“Steroids” refers to the class of drugs used to treat a wide variety of conditions, from supporting reproduction (e.g., estrogen) and regulation of metabolism and immune function, to increasing muscle and bone mass and treating inflammation and asthma (e.g., cortisone).1
What Are Anabolic Steroids?
“Anabolic” steroids are the class of steroids used to increase muscle and bone mass. These drugs are manufactured in a laboratory to imitate the male sex hormone, testosterone. Despite the fact that there are various types of steroids, teens tend to abuse the “anabolic” muscle-building kind.2
While anabolic steroids are available legally by prescription, they are most often prescribed to treat conditions that occur when males produce abnormally low amounts of testosterone, which can result in delayed puberty, osteoporosis (weak bones), and impotence. They are also prescribed to treat body wasting in patients with AIDS and other diseases that result in loss of lean muscle mass.3 However, abuse of anabolic steroids can lead to serious health problems, some irreversible.
Why Steroids Are Dangerous to Teens:
As a parent, you have the challenge of explaining to your teen why use of steroids is a serious issue.
First, while they are sometimes prescribed to treat medical conditions like cancer, there are significant health risks in using them outside a health professional’s care. Typically, in those situations, the benefits of steroid use under a physician’s supervision outweigh the risks, and they can improve the patient’s quality of life.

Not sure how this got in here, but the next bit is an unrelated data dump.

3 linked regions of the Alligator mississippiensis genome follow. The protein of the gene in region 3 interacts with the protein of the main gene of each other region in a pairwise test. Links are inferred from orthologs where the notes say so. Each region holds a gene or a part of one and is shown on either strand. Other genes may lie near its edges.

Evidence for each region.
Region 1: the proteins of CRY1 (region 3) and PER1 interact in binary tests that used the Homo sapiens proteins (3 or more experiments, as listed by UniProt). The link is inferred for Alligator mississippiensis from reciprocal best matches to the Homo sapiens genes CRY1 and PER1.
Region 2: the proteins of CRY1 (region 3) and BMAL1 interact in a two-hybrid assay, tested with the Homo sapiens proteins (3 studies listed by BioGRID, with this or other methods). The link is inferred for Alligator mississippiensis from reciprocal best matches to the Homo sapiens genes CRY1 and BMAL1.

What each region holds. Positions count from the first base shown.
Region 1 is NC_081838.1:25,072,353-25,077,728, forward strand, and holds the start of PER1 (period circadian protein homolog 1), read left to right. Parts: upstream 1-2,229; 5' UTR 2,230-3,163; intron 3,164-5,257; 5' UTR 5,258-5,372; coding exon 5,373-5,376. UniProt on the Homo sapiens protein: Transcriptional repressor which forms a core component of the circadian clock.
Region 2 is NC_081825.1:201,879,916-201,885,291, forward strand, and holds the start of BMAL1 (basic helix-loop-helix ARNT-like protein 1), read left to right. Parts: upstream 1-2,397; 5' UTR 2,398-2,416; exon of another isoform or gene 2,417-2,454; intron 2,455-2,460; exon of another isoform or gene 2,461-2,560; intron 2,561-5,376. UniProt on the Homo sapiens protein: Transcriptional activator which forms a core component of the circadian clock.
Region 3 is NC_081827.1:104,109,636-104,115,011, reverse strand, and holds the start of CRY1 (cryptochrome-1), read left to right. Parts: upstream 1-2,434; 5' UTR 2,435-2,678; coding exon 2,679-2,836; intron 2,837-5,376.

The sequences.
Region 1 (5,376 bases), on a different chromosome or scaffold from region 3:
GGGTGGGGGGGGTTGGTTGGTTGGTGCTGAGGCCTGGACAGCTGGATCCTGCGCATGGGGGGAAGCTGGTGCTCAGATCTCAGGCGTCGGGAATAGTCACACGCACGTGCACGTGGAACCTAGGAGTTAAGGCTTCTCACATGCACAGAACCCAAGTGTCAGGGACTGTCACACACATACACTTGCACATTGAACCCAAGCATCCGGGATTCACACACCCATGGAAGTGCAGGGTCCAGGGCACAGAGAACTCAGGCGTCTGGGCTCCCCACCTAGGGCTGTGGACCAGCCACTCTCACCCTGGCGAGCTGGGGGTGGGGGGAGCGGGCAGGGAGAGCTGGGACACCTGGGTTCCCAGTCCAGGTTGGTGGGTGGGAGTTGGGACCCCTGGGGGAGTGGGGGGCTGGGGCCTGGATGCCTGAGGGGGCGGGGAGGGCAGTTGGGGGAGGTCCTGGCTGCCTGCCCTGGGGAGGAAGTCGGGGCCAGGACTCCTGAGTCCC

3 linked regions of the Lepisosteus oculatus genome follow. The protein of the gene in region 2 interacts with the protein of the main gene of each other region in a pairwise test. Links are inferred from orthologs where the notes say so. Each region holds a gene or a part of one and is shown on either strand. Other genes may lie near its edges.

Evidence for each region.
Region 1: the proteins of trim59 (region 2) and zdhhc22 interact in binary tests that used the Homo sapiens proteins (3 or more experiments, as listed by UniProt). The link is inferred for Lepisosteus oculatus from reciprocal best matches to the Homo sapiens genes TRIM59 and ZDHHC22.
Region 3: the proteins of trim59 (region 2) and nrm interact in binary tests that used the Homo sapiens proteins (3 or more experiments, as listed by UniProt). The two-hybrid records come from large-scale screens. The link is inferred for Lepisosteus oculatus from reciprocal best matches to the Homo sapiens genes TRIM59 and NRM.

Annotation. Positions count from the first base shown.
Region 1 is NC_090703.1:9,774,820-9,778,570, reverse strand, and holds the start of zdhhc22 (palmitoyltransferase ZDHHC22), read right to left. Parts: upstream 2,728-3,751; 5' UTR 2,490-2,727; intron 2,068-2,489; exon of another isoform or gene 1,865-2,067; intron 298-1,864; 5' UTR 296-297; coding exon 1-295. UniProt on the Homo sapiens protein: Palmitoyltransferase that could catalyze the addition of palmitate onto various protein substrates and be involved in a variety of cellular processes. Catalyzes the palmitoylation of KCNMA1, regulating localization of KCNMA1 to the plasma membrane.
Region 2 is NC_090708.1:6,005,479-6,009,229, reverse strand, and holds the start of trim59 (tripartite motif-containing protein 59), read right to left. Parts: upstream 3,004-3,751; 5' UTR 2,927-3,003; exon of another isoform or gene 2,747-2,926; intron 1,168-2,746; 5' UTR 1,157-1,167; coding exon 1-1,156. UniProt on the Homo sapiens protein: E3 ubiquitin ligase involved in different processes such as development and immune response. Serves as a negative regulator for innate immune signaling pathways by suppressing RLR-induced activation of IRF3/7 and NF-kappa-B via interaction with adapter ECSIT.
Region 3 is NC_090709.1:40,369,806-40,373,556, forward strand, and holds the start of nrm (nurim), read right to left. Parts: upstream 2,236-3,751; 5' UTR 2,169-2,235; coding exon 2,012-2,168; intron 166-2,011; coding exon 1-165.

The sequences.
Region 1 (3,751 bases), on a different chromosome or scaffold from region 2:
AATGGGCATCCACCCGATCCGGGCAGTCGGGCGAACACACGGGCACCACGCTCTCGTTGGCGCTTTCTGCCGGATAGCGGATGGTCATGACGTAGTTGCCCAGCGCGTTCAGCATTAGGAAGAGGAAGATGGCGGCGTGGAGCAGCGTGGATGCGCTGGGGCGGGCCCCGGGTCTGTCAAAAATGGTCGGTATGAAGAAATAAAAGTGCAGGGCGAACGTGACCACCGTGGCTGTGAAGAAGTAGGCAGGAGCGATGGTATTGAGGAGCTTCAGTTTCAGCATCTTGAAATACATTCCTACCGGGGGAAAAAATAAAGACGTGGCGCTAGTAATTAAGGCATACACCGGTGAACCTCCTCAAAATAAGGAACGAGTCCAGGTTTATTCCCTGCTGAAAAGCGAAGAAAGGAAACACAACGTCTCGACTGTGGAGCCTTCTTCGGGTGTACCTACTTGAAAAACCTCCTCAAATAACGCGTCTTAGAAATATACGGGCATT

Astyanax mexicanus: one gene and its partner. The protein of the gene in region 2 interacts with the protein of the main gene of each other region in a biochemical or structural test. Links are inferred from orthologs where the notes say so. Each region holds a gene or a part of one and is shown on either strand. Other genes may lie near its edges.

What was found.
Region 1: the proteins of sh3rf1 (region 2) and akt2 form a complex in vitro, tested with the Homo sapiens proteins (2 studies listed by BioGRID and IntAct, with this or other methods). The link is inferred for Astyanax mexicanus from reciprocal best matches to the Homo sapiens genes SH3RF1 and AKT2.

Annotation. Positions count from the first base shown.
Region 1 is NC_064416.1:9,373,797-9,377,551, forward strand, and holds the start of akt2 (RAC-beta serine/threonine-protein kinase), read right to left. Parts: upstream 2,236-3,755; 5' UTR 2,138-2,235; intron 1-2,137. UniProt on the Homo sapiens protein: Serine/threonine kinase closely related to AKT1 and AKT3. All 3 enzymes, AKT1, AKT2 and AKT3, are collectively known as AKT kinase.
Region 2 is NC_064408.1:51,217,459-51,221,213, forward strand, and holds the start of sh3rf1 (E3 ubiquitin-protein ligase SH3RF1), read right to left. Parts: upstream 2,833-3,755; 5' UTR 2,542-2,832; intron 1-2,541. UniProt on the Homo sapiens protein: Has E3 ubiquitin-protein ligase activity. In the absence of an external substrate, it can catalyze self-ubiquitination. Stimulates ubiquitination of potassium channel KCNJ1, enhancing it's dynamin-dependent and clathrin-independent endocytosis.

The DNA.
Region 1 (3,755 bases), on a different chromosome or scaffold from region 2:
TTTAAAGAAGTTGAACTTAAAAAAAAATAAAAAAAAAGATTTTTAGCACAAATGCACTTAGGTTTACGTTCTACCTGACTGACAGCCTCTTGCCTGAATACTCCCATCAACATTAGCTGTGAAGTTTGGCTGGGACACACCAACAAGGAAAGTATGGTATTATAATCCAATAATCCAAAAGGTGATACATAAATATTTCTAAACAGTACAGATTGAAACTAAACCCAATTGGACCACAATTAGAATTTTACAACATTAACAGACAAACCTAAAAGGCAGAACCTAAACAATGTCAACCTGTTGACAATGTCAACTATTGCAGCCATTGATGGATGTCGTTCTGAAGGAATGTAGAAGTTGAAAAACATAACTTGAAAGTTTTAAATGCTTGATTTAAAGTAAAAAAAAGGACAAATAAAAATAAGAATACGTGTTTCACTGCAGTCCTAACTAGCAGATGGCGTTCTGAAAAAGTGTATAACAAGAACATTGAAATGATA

Second, both men’s and women’s bodies produce a certain level of testosterone. When teens take steroids, they are adding more testosterone to their growing bodies, which throws off their hormonal balance.
Third, since steroids are often taken by injection, there is also increased risk of HIV and/or hepatitis infection from an unsterile needle or syringe.
While there are many reasons teens take steroids, there are natural opportunities to talk to your child about all the reasons they should stay far away from steroids. Here are a few suggestions:
· When your teen gets more involved with competitive sports.
· If you find your teen is growing more preoccupied with body image, such as wanting to gain more muscle or appear leaner.
· If you notice your child’s friends are hitting their growth spurts and “filling out.”
Make sure your teen understands that the effects of steroid abuse may include: sterility; damage to the cardiovascular system and liver; increased risk of injury; and disease, such as increased levels of cholesterol, causing a thickening of arterial walls that could ultimately be life threatening.4
SOURCE: Parents: The Anti-Drug
CTCADA offers both adolescent intervention and treatment programs. Education, individual counseling, family therapy, group counseling and referral to other resources are all part of a comprehensive effort to prevent or intervene in youth alcohol and drug abuse. Call us at 254-690-4455!